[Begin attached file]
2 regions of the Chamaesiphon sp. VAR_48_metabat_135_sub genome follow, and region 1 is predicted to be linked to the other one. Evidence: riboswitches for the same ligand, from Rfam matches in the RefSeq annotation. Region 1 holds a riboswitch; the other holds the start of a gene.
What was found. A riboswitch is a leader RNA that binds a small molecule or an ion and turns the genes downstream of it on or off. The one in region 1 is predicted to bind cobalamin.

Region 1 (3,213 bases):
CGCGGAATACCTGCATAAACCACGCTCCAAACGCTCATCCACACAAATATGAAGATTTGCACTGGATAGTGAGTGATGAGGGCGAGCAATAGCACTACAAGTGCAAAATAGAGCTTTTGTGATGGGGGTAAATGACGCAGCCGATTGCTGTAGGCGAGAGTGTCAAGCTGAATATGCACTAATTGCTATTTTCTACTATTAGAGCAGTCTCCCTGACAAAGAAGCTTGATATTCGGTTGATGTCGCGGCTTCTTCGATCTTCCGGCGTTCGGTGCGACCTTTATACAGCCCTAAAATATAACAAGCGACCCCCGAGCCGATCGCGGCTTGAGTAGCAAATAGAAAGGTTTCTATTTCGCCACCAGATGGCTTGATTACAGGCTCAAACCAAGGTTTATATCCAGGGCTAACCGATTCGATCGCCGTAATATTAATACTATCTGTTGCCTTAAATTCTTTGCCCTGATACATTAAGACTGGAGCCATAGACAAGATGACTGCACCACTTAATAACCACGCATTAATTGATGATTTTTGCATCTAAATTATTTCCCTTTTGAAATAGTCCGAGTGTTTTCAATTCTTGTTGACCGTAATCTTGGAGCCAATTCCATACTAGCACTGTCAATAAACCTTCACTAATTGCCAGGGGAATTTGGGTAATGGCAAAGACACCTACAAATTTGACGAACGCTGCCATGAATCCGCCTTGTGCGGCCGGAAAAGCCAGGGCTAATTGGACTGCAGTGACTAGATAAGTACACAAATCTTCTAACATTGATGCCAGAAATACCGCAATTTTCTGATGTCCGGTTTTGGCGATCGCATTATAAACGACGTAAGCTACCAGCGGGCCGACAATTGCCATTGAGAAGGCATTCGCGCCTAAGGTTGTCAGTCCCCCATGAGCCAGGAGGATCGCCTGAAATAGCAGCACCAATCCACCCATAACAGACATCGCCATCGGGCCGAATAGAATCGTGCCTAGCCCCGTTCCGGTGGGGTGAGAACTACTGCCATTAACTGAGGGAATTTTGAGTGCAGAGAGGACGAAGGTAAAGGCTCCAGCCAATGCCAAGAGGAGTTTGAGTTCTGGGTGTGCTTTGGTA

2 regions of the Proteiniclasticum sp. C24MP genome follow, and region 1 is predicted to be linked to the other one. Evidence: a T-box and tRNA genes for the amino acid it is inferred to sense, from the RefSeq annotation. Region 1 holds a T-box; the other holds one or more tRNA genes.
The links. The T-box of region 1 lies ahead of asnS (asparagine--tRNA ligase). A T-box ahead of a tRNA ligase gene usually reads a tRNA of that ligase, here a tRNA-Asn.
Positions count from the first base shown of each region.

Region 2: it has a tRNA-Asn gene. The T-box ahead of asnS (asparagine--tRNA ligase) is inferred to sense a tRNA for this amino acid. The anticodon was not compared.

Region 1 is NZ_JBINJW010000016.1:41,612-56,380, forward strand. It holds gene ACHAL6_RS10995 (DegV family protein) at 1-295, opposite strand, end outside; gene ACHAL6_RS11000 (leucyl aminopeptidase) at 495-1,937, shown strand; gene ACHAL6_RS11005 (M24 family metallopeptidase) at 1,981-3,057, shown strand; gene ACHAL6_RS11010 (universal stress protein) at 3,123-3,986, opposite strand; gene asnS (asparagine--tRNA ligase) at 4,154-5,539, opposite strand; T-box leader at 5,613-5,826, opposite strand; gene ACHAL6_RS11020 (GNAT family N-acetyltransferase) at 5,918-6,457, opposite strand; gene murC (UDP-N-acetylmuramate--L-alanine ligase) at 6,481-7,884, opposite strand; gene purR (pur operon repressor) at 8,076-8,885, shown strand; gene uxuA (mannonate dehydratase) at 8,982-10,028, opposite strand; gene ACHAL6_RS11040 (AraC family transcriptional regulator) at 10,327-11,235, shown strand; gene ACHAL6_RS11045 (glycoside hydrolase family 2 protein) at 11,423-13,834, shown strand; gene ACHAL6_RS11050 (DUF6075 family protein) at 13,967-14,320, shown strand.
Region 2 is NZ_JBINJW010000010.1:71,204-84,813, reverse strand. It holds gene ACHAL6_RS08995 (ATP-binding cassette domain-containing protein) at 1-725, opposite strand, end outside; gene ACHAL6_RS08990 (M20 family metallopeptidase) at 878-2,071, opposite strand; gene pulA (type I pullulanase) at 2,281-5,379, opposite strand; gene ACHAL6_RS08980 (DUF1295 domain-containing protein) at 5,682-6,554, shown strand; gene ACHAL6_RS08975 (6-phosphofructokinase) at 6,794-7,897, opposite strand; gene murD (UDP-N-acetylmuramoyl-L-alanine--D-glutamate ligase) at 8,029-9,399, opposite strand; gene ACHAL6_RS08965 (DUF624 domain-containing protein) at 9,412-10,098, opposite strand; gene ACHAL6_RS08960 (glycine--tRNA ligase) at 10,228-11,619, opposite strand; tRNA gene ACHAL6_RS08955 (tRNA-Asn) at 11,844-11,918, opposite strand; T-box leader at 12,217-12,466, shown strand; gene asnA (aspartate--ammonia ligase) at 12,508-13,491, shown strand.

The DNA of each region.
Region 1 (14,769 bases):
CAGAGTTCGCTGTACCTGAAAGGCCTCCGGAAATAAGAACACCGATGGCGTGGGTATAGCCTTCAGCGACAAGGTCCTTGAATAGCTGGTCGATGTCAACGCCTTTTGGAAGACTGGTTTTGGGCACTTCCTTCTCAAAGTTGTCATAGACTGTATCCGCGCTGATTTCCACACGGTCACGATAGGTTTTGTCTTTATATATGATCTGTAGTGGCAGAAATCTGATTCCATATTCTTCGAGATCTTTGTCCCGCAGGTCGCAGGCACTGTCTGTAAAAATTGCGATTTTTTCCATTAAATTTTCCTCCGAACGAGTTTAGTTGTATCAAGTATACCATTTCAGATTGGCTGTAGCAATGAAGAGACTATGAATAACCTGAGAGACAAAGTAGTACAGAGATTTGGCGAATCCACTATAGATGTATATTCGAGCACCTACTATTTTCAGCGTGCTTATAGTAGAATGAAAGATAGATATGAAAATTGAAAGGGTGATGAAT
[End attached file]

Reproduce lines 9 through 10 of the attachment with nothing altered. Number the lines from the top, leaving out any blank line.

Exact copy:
Region 1 is NZ_JBINJW010000016.1:41,612-56,380, forward strand. It holds gene ACHAL6_RS10995 (DegV family protein) at 1-295, opposite strand, end outside; gene ACHAL6_RS11000 (leucyl aminopeptidase) at 495-1,937, shown strand; gene ACHAL6_RS11005 (M24 family metallopeptidase) at 1,981-3,057, shown strand; gene ACHAL6_RS11010 (universal stress protein) at 3,123-3,986, opposite strand; gene asnS (asparagine--tRNA ligase) at 4,154-5,539, opposite strand; T-box leader at 5,613-5,826, opposite strand; gene ACHAL6_RS11020 (GNAT family N-acetyltransferase) at 5,918-6,457, opposite strand; gene murC (UDP-N-acetylmuramate--L-alanine ligase) at 6,481-7,884, opposite strand; gene purR (pur operon repressor) at 8,076-8,885, shown strand; gene uxuA (mannonate dehydratase) at 8,982-10,028, opposite strand; gene ACHAL6_RS11040 (AraC family transcriptional regulator) at 10,327-11,235, shown strand; gene ACHAL6_RS11045 (glycoside hydrolase family 2 protein) at 11,423-13,834, shown strand; gene ACHAL6_RS11050 (DUF6075 family protein) at 13,967-14,320, shown strand.
Region 2 is NZ_JBINJW010000010.1:71,204-84,813, reverse strand. It holds gene ACHAL6_RS08995 (ATP-binding cassette domain-containing protein) at 1-725, opposite strand, end outside; gene ACHAL6_RS08990 (M20 family metallopeptidase) at 878-2,071, opposite strand; gene pulA (type I pullulanase) at 2,281-5,379, opposite strand; gene ACHAL6_RS08980 (DUF1295 domain-containing protein) at 5,682-6,554, shown strand; gene ACHAL6_RS08975 (6-phosphofructokinase) at 6,794-7,897, opposite strand; gene murD (UDP-N-acetylmuramoyl-L-alanine--D-glutamate ligase) at 8,029-9,399, opposite strand; gene ACHAL6_RS08965 (DUF624 domain-containing protein) at 9,412-10,098, opposite strand; gene ACHAL6_RS08960 (glycine--tRNA ligase) at 10,228-11,619, opposite strand; tRNA gene ACHAL6_RS08955 (tRNA-Asn) at 11,844-11,918, opposite strand; T-box leader at 12,217-12,466, shown strand; gene asnA (aspartate--ammonia ligase) at 12,508-13,491, shown strand.